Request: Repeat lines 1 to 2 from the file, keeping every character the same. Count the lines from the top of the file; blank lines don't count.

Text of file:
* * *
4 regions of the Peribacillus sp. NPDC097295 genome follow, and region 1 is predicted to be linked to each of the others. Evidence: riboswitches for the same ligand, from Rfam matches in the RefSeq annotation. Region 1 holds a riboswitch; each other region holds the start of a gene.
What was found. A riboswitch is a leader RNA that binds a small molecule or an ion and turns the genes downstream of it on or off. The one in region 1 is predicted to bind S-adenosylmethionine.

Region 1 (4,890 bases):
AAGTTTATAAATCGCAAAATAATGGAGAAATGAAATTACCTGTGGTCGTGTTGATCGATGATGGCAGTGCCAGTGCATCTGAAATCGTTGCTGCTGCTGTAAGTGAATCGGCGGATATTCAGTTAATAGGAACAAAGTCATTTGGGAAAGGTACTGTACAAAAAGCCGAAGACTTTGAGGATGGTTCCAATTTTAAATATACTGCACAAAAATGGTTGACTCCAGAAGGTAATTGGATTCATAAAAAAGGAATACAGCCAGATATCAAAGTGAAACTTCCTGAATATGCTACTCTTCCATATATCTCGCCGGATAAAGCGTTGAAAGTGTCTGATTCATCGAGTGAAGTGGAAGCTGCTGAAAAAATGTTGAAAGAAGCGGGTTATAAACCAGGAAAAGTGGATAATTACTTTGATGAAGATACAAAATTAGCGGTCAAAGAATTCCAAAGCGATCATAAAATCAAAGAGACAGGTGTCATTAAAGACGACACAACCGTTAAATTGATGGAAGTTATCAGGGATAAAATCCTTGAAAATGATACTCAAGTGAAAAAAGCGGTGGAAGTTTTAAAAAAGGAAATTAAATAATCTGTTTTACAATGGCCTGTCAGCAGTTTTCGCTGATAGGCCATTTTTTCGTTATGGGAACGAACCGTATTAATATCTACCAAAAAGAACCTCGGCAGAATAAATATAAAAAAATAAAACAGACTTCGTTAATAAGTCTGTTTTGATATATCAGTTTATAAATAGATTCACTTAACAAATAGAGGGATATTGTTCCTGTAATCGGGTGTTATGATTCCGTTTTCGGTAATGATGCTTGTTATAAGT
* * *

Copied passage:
4 regions of the Peribacillus sp. NPDC097295 genome follow, and region 1 is predicted to be linked to each of the others. Evidence: riboswitches for the same ligand, from Rfam matches in the RefSeq annotation. Region 1 holds a riboswitch; each other region holds the start of a gene.
What was found. A riboswitch is a leader RNA that binds a small molecule or an ion and turns the genes downstream of it on or off. The one in region 1 is predicted to bind S-adenosylmethionine.